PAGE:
There are limited strategies aimed at reducing the risks of iron depletion in blood donors, each with its own challenges. The frequency of donation can be reduced to three or four donations per year. However, this would require a significant increase in the number of active blood donors to ensure that blood stocks are not compromised. Oral iron replacement programmes can be instituted; these are relatively inexpensive (particularly if iron sulphate is used), but the side-effects of oral iron are significant for some patients and compliance is limited - in a pilot study carried out by the WPBTS, compliance was measured at 70%. Moreover, iron replacement programmes are not without risks, including the potential masking of more sinister causes of iron deficiency. Finally, ferritin levels (the most robust indicator of iron stores) can be measured. As there is no bedside ferritin test, screening would not be in real time. The costs of ferritin screening would need to be recovered (as both blood services are non-profit organisations based on financial models of cost recovery), and the price of blood would rise.

The blood transfusion services in South Africa benchmark at an international level to ensure blood safety by adopting guidelines put in place by the World Health Organization and the International Haemovigilance Network. Our haemovigilance programme, in addition to monitoring the safety of the transfusion chain, now includes donor vigilance and monitoring of international trends to minimise harm to donors. As such, the SANBS has embarked on a study of its donors in which an FBC, iron studies and ferritin levels will be done on a cohort of donors nationally; a sample of WPBTS donors will also be included. It is hoped that this will give a baseline for SA donors (rather than relying only on data from international studies). Using this analysis, going forward, interventions regarding frequency of donation, iron supplementation for certain donor groups and a cost-effective plan for ferritin monitoring can be established.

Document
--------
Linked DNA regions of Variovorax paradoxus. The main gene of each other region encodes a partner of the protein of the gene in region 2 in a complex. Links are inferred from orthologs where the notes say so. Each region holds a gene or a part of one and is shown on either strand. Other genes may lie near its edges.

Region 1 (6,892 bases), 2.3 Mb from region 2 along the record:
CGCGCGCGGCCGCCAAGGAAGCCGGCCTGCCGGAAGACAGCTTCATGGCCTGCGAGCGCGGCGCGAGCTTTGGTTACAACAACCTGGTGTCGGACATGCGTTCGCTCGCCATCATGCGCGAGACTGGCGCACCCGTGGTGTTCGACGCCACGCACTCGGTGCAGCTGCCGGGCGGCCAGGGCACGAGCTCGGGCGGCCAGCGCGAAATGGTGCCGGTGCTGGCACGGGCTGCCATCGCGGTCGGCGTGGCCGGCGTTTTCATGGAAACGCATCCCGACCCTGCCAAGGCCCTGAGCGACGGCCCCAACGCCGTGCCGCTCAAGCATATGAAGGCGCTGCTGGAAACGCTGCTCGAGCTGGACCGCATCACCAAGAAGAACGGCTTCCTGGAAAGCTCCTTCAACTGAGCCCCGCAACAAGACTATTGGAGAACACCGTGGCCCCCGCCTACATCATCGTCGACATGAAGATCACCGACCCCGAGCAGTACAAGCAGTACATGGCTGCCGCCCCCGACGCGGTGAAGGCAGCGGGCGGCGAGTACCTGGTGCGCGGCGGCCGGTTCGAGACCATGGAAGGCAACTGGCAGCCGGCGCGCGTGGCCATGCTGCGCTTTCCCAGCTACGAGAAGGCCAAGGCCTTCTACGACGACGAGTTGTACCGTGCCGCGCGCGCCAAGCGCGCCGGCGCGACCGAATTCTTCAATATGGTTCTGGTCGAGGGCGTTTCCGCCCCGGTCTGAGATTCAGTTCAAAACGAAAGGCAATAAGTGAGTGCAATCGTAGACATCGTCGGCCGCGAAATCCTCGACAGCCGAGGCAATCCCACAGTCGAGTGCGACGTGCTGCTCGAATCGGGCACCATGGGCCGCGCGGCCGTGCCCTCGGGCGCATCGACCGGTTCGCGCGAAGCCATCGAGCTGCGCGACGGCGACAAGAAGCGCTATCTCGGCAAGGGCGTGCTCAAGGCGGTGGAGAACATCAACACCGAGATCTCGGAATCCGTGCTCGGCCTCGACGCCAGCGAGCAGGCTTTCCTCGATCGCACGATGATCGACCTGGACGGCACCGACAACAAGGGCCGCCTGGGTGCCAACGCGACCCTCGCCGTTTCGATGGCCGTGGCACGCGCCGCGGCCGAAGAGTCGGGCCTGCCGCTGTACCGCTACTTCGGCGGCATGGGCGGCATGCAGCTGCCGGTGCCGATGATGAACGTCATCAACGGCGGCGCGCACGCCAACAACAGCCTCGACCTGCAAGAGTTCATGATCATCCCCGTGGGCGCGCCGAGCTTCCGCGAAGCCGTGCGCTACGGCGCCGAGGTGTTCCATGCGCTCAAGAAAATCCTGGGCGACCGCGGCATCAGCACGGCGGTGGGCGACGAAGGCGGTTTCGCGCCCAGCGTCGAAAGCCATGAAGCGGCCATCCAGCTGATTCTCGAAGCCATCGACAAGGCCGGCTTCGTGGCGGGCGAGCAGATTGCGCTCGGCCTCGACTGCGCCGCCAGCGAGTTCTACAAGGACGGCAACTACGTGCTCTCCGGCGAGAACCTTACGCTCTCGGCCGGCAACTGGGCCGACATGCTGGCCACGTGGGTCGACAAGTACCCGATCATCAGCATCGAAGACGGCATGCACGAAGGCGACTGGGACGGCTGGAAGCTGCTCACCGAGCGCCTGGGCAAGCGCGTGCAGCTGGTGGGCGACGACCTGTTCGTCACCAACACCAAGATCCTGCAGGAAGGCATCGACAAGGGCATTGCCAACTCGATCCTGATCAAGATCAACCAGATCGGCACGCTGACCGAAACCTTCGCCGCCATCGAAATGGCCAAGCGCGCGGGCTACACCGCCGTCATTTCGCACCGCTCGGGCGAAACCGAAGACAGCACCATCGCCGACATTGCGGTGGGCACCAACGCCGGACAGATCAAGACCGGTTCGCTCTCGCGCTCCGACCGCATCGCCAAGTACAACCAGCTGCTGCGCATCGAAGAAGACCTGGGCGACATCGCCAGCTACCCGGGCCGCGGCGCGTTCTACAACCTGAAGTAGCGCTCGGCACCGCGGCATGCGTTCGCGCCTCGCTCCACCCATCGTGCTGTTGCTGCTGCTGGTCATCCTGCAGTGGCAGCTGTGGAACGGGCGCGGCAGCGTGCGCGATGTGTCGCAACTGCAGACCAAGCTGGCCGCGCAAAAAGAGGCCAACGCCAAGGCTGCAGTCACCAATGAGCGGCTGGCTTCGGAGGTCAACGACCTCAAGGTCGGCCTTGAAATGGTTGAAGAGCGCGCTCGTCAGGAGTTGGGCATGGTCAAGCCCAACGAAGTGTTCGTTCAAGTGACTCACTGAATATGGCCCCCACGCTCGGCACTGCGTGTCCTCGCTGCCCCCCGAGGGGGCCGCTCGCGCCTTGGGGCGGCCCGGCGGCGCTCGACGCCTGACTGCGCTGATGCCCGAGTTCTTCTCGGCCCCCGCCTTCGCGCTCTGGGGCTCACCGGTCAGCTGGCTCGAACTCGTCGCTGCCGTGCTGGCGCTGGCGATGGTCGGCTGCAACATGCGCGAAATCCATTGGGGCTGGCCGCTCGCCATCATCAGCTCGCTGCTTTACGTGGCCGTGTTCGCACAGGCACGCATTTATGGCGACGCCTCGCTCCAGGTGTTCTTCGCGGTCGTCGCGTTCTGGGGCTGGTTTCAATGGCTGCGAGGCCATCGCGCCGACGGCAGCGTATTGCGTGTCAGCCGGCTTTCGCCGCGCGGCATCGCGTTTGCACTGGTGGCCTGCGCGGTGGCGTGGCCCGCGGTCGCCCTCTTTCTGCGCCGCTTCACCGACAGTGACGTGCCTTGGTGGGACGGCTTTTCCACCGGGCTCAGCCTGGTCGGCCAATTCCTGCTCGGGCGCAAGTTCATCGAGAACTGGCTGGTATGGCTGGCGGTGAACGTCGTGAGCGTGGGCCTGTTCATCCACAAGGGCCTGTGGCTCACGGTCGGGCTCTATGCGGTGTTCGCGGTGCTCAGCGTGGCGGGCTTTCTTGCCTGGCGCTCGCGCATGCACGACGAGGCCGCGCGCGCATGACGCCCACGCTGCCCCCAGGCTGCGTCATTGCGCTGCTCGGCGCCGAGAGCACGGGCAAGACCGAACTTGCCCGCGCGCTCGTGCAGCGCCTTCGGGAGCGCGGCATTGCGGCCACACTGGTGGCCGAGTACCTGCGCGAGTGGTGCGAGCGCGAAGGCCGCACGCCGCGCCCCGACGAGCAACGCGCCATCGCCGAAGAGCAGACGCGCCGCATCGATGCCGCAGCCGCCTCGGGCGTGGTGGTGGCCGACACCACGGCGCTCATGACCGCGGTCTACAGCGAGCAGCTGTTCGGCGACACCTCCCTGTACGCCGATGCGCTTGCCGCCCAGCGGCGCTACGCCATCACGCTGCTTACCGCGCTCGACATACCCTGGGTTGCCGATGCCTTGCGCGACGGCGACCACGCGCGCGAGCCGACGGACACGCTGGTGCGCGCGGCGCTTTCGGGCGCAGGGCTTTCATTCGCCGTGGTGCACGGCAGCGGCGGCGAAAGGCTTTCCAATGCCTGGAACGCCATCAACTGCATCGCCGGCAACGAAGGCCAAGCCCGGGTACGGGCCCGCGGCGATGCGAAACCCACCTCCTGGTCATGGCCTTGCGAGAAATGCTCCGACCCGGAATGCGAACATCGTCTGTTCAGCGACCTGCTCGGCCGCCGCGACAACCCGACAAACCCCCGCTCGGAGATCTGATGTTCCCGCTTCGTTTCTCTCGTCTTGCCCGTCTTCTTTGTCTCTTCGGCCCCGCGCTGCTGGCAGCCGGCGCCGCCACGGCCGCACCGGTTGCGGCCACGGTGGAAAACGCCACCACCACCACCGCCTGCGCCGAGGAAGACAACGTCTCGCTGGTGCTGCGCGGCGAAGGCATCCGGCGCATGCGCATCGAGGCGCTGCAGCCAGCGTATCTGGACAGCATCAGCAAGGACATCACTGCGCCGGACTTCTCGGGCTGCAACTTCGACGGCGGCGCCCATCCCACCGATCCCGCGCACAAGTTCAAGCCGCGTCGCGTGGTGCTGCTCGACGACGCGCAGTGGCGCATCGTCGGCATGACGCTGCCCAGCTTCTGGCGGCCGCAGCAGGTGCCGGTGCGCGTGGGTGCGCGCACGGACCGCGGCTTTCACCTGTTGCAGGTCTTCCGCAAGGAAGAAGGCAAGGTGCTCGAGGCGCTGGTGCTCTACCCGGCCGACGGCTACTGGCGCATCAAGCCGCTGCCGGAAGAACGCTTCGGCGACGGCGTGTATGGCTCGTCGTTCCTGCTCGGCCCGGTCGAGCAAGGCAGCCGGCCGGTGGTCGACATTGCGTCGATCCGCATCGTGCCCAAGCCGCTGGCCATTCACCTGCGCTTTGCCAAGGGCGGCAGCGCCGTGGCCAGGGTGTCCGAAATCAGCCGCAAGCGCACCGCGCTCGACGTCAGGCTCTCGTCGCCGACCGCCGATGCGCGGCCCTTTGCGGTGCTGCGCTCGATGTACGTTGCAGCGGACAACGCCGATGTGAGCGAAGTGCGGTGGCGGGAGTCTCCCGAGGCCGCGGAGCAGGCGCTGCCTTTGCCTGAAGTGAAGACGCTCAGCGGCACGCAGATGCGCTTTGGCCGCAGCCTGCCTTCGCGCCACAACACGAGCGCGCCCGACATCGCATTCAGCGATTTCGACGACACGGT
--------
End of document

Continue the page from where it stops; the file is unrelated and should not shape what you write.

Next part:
Blood donors should be encouraged always to inform their treating clinicians that they are blood donors, and both services encourage this by way of a letter. In addition, both services will explore other avenues to inform blood donors of potential risks of donating, taking care not to deter donors and to ensure that the blood supply is not compromised.

 

Charlotte Felicity Ingram

South African National Blood Service, Johannesburg, South Africa dr.charlotte.ingram@gmail.com

Gregory Ralph Martin Bellairs

Western Province Blood Transfusion Service, Cape Town, South Africa

 

1. Klug E, Gebka M, Hellig F, Alison M, Townsend B, Naidoo V. Importance of shielding blood donors from harm. S Afr Med J 2014;104(6):389. [http://dx.doi.org/10.7196/SAMJ.8211]        [ Links ]